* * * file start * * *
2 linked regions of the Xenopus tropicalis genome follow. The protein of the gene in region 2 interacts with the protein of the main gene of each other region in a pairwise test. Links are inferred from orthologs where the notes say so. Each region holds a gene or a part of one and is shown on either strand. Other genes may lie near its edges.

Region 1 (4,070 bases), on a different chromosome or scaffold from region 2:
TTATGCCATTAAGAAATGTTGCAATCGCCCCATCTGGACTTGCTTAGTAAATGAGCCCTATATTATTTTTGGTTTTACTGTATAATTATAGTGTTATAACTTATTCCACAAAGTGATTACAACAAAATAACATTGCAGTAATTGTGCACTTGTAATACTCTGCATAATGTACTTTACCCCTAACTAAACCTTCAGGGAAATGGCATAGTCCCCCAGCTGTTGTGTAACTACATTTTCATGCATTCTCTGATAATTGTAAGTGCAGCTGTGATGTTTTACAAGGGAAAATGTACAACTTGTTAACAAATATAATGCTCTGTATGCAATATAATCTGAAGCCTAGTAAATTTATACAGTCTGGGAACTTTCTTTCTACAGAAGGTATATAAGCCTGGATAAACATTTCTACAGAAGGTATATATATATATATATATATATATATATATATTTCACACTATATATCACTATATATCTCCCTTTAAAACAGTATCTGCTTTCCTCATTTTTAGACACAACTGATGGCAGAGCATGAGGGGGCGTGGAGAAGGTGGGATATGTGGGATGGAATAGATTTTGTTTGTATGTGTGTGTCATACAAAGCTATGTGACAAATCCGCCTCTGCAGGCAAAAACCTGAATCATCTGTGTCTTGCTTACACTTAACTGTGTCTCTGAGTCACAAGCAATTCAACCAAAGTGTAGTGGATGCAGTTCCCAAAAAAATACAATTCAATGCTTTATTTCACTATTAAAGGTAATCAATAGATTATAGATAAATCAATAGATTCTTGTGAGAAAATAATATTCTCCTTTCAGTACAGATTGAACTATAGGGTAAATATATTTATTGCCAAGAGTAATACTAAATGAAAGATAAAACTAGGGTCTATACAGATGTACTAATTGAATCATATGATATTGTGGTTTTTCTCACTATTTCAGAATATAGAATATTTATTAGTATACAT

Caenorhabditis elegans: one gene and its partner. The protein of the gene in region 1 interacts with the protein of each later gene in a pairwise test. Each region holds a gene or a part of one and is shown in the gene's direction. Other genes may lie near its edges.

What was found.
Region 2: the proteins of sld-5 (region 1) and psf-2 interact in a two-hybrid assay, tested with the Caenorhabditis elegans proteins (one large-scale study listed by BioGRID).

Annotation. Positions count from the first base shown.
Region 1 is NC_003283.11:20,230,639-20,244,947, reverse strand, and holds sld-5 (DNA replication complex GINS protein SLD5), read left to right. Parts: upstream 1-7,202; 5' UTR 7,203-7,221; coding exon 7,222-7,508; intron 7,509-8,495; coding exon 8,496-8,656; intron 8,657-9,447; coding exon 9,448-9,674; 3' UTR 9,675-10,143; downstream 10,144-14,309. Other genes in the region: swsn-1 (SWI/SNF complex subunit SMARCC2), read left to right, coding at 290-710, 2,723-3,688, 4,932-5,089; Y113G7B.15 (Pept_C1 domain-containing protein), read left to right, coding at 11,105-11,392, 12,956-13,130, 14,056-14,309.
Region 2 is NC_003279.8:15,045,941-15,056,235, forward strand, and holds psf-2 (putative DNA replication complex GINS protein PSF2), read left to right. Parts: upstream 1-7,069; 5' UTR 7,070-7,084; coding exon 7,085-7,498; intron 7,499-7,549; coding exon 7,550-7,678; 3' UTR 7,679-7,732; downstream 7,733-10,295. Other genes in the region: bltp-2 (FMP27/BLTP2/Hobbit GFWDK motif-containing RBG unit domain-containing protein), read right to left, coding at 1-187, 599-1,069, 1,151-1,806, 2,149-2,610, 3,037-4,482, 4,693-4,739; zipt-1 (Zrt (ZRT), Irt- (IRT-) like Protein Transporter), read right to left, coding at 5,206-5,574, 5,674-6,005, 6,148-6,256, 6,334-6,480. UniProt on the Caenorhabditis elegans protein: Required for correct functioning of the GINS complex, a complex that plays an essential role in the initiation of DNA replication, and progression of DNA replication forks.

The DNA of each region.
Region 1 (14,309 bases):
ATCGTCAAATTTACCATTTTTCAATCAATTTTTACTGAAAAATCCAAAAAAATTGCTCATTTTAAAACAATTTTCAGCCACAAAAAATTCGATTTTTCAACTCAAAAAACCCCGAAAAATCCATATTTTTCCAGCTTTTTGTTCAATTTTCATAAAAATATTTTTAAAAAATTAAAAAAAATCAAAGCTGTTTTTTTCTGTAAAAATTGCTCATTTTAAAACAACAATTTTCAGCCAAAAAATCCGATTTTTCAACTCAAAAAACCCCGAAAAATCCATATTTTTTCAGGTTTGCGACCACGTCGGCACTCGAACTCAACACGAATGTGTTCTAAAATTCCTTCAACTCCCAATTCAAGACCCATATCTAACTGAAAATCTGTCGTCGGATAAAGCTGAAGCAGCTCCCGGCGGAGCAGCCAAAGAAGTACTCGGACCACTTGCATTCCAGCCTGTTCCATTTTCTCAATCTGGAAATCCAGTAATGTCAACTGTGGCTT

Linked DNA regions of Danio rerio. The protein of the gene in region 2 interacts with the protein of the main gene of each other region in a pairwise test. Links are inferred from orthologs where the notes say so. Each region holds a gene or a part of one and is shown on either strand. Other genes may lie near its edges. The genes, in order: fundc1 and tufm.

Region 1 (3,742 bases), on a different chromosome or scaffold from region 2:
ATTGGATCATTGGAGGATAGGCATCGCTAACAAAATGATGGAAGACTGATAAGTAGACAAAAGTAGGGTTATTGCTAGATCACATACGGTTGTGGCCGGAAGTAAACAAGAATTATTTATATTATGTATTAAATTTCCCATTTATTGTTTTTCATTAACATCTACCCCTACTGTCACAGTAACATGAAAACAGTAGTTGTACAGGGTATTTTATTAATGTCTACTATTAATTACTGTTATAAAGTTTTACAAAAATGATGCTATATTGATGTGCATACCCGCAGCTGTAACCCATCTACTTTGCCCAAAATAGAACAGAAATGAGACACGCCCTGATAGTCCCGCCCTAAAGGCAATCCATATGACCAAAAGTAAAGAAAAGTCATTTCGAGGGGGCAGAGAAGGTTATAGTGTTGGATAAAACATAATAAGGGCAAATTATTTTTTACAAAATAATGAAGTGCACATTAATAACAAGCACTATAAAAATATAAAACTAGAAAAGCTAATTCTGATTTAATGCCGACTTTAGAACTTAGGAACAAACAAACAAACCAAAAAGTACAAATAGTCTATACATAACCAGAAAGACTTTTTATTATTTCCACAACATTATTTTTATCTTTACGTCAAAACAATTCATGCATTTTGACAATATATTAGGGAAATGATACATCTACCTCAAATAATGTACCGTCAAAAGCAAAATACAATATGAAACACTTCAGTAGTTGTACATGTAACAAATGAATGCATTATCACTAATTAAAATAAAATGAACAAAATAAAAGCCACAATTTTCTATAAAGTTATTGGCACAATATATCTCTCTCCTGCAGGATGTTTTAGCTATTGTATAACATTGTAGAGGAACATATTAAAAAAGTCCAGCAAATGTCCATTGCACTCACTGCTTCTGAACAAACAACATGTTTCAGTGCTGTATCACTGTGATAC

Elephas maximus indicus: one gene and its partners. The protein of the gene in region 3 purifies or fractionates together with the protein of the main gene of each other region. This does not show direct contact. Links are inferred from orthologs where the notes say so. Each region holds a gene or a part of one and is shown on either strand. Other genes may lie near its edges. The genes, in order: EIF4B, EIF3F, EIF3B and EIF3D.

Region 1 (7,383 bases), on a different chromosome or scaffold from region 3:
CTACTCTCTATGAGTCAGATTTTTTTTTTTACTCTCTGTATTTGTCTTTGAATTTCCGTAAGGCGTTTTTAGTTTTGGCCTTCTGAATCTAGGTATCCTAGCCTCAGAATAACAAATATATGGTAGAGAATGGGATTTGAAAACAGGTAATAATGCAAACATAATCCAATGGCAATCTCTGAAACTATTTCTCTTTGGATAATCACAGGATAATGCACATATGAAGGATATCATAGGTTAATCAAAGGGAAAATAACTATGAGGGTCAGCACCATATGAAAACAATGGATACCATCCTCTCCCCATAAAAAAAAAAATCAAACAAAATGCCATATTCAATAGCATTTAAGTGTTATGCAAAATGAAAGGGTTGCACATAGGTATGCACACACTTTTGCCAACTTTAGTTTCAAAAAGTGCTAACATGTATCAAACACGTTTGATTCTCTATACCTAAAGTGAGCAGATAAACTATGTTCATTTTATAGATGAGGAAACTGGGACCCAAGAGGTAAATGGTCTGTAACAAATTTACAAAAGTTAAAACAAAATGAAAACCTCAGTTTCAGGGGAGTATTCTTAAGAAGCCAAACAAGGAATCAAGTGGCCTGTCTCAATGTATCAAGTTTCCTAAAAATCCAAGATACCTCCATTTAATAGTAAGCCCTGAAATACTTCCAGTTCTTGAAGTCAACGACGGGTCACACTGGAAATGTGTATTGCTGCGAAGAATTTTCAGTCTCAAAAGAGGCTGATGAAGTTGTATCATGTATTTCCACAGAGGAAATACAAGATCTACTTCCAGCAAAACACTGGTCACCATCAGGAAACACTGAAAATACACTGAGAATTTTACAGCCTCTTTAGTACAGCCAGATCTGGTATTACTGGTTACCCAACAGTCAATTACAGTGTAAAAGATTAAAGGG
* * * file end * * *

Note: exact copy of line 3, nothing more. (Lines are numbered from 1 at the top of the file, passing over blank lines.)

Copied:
TTATGCCATTAAGAAATGTTGCAATCGCCCCATCTGGACTTGCTTAGTAAATGAGCCCTATATTATTTTTGGTTTTACTGTATAATTATAGTGTTATAACTTATTCCACAAAGTGATTACAACAAAATAACATTGCAGTAATTGTGCACTTGTAATACTCTGCATAATGTACTTTACCCCTAACTAAACCTTCAGGGAAATGGCATAGTCCCCCAGCTGTTGTGTAACTACATTTTCATGCATTCTCTGATAATTGTAAGTGCAGCTGTGATGTTTTACAAGGGAAAATGTACAACTTGTTAACAAATATAATGCTCTGTATGCAATATAATCTGAAGCCTAGTAAATTTATACAGTCTGGGAACTTTCTTTCTACAGAAGGTATATAAGCCTGGATAAACATTTCTACAGAAGGTATATATATATATATATATATATATATATATATTTCACACTATATATCACTATATATCTCCCTTTAAAACAGTATCTGCTTTCCTCATTTTTAGACACAACTGATGGCAGAGCATGAGGGGGCGTGGAGAAGGTGGGATATGTGGGATGGAATAGATTTTGTTTGTATGTGTGTGTCATACAAAGCTATGTGACAAATCCGCCTCTGCAGGCAAAAACCTGAATCATCTGTGTCTTGCTTACACTTAACTGTGTCTCTGAGTCACAAGCAATTCAACCAAAGTGTAGTGGATGCAGTTCCCAAAAAAATACAATTCAATGCTTTATTTCACTATTAAAGGTAATCAATAGATTATAGATAAATCAATAGATTCTTGTGAGAAAATAATATTCTCCTTTCAGTACAGATTGAACTATAGGGTAAATATATTTATTGCCAAGAGTAATACTAAATGAAAGATAAAACTAGGGTCTATACAGATGTACTAATTGAATCATATGATATTGTGGTTTTTCTCACTATTTCAGAATATAGAATATTTATTAGTATACAT